Genes and Longevity: How Long Is Your 'Healthspan' Destined to Be?

by Diane Domina Senior Content Production Editor

As the global population continues to age, an international team of researchers from several companies and institutions conducted a study to get a better understanding of the biology behind aging and healthspan, or healthy life expectancy — the period of life before any chronic diseases develop.

This study was published in Communications Biology. It involved medical histories and genetic information from the UK Biobank on more than 300,000 people aged 37 to 73. (Biobank is a long-term study conducted in the United Kingdom from 2006 to 2010 to examine the effects of genetic predisposition and environmental exposure on disease development.)

The researchers identified 12 genetic markers associated with healthy life expectancy, three of which were already known to affect overall life expectancy. At least three other markers were associated with an increased risk for multiple diseases, and five genetic markers for physical traits like skin, eye, and hair color were also found to affect healthspan. "Overall, the strongest genetic correlate of the healthspan is parental longevity," the researchers wrote.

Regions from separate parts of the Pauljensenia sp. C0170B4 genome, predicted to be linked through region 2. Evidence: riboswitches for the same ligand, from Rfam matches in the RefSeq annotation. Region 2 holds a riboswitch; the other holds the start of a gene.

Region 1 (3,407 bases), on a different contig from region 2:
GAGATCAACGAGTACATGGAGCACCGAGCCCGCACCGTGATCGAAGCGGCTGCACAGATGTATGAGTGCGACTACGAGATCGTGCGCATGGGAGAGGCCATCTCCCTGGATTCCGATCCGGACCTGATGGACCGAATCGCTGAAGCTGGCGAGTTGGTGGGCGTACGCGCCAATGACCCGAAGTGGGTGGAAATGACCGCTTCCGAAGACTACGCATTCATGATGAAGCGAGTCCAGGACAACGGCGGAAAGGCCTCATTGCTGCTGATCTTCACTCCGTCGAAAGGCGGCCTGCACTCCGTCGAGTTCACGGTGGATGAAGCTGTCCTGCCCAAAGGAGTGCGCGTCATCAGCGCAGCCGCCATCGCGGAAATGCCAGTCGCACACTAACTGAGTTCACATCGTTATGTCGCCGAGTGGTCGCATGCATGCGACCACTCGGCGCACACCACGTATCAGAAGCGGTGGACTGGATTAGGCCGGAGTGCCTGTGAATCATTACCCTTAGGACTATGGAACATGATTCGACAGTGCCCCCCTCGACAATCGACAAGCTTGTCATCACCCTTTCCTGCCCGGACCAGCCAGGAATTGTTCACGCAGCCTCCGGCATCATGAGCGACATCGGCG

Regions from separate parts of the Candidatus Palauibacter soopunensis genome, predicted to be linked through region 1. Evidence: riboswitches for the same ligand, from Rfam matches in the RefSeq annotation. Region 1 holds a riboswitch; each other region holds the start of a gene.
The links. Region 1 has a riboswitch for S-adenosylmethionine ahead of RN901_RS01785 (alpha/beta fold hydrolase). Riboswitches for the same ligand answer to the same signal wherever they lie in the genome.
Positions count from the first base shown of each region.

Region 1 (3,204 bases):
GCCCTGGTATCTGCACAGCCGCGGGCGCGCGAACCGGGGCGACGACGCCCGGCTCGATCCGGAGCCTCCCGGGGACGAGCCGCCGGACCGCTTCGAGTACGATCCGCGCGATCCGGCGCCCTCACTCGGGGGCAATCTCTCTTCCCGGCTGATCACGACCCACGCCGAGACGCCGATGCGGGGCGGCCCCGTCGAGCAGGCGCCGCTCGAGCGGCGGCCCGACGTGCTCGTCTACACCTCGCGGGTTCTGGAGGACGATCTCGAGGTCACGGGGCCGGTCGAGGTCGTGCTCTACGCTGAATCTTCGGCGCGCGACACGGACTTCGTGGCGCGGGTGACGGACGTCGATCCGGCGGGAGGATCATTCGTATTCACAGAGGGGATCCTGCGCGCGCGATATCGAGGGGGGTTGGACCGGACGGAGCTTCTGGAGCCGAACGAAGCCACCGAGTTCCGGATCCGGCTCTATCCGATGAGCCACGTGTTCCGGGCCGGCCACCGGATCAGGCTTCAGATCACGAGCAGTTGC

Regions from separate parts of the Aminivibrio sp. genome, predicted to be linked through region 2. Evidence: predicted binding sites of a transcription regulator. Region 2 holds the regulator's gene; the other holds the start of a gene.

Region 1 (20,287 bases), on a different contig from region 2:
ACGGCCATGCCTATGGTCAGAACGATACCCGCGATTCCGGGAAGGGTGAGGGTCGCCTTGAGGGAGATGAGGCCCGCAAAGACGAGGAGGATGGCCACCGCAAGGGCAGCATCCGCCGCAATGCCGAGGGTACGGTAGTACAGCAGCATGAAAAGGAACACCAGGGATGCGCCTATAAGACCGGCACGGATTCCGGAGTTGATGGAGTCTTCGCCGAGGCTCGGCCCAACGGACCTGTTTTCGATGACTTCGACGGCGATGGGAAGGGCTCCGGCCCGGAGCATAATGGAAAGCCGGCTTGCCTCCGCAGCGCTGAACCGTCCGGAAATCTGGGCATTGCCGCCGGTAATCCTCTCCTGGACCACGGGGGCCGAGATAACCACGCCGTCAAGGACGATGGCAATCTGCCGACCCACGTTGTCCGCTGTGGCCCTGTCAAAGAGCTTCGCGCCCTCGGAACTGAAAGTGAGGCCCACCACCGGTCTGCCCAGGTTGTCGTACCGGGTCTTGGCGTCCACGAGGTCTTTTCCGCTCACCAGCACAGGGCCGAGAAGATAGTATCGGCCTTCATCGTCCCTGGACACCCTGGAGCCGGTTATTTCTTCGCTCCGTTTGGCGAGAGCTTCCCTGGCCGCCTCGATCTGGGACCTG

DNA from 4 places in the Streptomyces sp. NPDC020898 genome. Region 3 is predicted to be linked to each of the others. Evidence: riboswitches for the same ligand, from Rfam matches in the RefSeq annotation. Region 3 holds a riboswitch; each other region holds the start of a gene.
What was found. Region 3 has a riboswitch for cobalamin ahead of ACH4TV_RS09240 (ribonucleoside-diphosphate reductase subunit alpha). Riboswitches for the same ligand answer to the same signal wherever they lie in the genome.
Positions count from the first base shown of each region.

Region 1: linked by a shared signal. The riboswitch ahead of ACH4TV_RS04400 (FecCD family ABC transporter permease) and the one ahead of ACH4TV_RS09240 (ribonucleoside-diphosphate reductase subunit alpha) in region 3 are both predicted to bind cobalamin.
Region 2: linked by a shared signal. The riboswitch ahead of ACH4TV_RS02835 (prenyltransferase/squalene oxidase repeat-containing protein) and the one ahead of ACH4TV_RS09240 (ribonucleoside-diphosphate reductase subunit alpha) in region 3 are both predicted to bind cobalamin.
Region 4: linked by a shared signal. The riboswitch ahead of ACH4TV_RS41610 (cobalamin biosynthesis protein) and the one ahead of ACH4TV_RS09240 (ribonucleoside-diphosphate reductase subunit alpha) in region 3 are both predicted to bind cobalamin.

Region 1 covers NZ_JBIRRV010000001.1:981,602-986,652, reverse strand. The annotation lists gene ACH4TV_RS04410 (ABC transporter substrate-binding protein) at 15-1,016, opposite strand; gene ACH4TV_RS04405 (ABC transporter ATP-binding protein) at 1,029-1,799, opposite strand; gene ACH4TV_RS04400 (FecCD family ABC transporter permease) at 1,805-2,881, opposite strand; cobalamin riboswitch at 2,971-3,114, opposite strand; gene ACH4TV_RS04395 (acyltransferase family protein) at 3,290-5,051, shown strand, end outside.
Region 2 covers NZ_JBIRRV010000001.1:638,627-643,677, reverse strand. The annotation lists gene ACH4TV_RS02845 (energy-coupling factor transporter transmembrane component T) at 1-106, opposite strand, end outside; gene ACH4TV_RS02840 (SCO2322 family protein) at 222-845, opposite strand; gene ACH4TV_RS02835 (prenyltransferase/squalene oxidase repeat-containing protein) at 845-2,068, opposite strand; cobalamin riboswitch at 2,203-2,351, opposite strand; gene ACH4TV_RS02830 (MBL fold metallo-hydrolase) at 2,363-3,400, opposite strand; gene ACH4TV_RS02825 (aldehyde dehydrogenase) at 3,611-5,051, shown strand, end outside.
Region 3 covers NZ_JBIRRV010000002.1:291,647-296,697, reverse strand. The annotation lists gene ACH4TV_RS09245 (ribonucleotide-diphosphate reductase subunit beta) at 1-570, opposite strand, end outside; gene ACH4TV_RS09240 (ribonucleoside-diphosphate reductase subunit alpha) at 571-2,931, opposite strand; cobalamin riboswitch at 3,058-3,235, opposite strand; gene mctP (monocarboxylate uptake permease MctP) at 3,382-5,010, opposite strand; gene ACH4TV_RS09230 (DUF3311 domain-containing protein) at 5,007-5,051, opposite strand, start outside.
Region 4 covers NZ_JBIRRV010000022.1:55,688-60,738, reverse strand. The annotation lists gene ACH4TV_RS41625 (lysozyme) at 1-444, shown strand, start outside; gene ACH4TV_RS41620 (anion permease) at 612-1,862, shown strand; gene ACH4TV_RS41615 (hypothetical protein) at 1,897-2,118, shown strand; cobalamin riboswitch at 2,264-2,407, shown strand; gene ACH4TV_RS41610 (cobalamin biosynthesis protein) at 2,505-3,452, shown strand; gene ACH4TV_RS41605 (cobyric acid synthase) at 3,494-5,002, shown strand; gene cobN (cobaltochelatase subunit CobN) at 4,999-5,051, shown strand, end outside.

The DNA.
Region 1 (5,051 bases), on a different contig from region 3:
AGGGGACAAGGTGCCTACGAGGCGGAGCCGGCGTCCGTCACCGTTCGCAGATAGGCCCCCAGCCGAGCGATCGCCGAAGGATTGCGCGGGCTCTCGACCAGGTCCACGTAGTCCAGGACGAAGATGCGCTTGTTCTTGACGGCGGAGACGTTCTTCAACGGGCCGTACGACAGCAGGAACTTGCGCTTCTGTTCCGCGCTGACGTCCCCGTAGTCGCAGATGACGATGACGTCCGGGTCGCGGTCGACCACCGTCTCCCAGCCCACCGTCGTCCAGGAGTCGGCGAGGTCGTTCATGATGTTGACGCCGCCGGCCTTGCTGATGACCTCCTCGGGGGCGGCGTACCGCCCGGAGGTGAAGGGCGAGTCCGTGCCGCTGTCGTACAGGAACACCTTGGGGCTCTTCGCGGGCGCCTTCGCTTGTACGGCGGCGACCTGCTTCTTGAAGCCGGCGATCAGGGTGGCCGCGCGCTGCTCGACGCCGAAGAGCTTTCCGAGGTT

Importantly, results of this study suggest that aging itself contributes to the development of most common chronic conditions, including:

  • Cancer

  • Type 2 diabetes

  • Chronic obstructive pulmonary disease (COPD)

  • Stroke

  • Dementia

  • Obesity

  • Heart disease

Sourced from: Communications Biology

Diane Domina
Meet Our Writer
Diane Domina

Diane works across brands at Remedy Health Media, producing digital content for its sites and newsletters. Prior to joining the team, she was the editorial director at HealthCommunities.